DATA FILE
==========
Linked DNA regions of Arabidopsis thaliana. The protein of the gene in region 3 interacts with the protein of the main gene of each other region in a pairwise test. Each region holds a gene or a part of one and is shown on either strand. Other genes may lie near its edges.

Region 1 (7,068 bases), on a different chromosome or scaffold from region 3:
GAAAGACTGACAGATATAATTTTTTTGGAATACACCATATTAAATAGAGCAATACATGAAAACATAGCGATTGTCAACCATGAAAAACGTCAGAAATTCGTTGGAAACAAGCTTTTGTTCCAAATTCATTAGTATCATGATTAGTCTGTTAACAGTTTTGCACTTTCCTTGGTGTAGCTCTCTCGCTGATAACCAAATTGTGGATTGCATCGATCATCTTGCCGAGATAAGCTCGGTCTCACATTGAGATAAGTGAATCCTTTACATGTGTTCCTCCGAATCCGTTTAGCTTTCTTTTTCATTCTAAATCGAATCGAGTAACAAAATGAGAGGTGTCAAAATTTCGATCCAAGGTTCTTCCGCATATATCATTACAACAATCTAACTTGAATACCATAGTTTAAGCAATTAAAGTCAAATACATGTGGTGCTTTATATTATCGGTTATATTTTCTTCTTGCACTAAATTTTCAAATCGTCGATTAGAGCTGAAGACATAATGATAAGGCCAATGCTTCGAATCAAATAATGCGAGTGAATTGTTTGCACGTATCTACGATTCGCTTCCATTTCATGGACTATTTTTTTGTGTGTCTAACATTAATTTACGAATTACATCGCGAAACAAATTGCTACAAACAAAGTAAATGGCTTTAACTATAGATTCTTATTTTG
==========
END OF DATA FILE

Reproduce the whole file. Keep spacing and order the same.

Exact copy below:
Linked DNA regions of Arabidopsis thaliana. The protein of the gene in region 3 interacts with the protein of the main gene of each other region in a pairwise test. Each region holds a gene or a part of one and is shown on either strand. Other genes may lie near its edges.

Region 1 (7,068 bases), on a different chromosome or scaffold from region 3:
GAAAGACTGACAGATATAATTTTTTTGGAATACACCATATTAAATAGAGCAATACATGAAAACATAGCGATTGTCAACCATGAAAAACGTCAGAAATTCGTTGGAAACAAGCTTTTGTTCCAAATTCATTAGTATCATGATTAGTCTGTTAACAGTTTTGCACTTTCCTTGGTGTAGCTCTCTCGCTGATAACCAAATTGTGGATTGCATCGATCATCTTGCCGAGATAAGCTCGGTCTCACATTGAGATAAGTGAATCCTTTACATGTGTTCCTCCGAATCCGTTTAGCTTTCTTTTTCATTCTAAATCGAATCGAGTAACAAAATGAGAGGTGTCAAAATTTCGATCCAAGGTTCTTCCGCATATATCATTACAACAATCTAACTTGAATACCATAGTTTAAGCAATTAAAGTCAAATACATGTGGTGCTTTATATTATCGGTTATATTTTCTTCTTGCACTAAATTTTCAAATCGTCGATTAGAGCTGAAGACATAATGATAAGGCCAATGCTTCGAATCAAATAATGCGAGTGAATTGTTTGCACGTATCTACGATTCGCTTCCATTTCATGGACTATTTTTTTGTGTGTCTAACATTAATTTACGAATTACATCGCGAAACAAATTGCTACAAACAAAGTAAATGGCTTTAACTATAGATTCTTATTTTG